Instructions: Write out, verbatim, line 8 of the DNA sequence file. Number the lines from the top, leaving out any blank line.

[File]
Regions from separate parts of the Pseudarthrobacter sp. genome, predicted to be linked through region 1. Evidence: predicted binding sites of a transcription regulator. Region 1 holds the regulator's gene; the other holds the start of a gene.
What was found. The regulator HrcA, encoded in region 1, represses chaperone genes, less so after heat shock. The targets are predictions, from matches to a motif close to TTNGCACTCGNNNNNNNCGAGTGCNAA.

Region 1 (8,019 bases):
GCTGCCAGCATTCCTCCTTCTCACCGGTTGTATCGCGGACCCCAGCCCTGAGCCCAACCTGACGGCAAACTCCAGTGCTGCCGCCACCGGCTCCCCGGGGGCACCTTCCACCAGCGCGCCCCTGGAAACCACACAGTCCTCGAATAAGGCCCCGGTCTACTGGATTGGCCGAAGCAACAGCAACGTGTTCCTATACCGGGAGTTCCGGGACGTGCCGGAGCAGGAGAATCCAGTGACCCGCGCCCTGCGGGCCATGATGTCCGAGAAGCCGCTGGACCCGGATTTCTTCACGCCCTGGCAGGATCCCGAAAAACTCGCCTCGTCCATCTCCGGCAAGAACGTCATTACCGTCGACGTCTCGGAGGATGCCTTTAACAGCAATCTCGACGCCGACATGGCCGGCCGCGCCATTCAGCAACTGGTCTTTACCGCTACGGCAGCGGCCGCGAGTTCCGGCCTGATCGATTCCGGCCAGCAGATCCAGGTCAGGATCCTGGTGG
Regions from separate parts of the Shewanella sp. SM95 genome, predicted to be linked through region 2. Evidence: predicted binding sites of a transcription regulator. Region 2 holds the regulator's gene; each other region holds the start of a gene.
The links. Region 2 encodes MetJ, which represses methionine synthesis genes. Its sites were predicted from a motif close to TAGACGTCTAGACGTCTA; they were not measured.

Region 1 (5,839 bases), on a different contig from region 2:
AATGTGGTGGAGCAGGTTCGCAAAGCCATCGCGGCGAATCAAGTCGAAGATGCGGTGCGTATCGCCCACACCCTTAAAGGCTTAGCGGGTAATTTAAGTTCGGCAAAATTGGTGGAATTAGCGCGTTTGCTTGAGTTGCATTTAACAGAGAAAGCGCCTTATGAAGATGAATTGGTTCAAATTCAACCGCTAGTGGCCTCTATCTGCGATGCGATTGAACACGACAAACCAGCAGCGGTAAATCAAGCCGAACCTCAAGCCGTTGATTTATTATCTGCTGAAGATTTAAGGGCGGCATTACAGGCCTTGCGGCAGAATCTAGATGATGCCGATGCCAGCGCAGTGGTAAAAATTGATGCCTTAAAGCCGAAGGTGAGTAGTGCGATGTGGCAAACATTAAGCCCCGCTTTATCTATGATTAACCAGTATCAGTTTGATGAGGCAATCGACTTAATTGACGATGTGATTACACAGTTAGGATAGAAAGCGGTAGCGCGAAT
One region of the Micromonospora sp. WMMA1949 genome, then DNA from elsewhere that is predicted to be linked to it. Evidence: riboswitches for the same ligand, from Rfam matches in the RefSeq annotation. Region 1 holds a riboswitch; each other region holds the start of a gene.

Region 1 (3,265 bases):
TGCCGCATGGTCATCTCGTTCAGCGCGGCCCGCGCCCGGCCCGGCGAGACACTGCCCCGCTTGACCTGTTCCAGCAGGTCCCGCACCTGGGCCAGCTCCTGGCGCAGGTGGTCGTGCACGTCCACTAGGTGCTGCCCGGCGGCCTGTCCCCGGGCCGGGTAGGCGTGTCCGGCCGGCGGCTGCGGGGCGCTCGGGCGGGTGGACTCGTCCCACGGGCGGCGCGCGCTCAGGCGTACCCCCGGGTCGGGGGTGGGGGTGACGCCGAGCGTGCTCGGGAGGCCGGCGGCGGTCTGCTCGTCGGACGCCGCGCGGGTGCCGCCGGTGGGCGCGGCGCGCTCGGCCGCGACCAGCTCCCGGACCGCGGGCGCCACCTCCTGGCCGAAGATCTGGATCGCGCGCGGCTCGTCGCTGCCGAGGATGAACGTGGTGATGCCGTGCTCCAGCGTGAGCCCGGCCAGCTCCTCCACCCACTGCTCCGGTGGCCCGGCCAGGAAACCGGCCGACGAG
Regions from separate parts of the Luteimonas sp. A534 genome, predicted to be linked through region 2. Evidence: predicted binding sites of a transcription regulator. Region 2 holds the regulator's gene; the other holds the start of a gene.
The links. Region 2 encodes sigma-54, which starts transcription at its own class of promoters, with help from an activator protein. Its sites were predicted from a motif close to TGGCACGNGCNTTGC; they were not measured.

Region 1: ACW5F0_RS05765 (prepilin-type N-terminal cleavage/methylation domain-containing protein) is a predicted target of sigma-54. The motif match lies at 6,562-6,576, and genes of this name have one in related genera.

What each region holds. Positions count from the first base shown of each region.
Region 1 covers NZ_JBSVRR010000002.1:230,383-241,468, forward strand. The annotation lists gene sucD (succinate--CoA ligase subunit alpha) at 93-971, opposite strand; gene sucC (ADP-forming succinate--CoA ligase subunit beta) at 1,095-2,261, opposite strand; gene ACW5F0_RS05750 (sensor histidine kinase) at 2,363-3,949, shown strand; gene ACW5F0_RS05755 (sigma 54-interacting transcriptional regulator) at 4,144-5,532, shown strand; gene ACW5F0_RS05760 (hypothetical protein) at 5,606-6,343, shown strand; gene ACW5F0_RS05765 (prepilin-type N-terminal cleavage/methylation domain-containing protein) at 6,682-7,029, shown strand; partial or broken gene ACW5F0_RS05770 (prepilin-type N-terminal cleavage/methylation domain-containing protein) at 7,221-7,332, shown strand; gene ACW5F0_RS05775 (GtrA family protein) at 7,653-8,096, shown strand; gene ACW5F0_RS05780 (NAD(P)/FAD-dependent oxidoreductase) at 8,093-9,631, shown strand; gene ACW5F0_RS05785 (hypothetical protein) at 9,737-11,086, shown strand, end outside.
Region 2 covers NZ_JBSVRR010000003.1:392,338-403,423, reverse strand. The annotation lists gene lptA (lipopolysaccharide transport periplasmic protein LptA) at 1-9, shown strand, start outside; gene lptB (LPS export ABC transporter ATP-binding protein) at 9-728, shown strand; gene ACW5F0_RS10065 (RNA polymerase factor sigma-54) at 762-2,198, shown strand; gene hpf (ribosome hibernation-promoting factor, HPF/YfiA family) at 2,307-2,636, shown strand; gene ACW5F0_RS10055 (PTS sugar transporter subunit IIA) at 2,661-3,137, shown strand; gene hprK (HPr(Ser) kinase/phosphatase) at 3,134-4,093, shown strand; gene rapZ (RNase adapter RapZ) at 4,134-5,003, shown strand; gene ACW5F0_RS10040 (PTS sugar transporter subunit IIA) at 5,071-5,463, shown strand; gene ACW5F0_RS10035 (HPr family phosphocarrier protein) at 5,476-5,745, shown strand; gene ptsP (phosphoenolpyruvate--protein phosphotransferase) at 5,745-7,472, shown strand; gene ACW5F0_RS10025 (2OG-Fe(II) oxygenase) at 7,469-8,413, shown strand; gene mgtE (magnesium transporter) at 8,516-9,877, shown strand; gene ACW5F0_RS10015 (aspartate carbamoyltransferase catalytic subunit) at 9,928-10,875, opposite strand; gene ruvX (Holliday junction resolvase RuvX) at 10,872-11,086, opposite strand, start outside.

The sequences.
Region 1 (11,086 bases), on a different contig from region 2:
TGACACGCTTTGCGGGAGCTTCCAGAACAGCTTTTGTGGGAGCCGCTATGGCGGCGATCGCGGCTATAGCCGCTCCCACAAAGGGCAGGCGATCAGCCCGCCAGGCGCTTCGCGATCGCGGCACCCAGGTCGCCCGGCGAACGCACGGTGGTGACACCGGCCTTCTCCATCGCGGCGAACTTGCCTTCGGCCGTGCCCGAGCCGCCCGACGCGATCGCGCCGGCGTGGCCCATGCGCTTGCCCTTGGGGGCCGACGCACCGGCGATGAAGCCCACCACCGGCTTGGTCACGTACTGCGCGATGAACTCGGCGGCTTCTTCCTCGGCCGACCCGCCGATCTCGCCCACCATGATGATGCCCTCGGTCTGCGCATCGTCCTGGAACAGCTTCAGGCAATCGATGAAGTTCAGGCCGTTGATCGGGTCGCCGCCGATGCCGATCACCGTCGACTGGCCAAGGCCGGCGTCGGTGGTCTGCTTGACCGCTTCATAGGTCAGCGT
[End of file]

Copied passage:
AATGTGGTGGAGCAGGTTCGCAAAGCCATCGCGGCGAATCAAGTCGAAGATGCGGTGCGTATCGCCCACACCCTTAAAGGCTTAGCGGGTAATTTAAGTTCGGCAAAATTGGTGGAATTAGCGCGTTTGCTTGAGTTGCATTTAACAGAGAAAGCGCCTTATGAAGATGAATTGGTTCAAATTCAACCGCTAGTGGCCTCTATCTGCGATGCGATTGAACACGACAAACCAGCAGCGGTAAATCAAGCCGAACCTCAAGCCGTTGATTTATTATCTGCTGAAGATTTAAGGGCGGCATTACAGGCCTTGCGGCAGAATCTAGATGATGCCGATGCCAGCGCAGTGGTAAAAATTGATGCCTTAAAGCCGAAGGTGAGTAGTGCGATGTGGCAAACATTAAGCCCCGCTTTATCTATGATTAACCAGTATCAGTTTGATGAGGCAATCGACTTAATTGACGATGTGATTACACAGTTAGGATAGAAAGCGGTAGCGCGAAT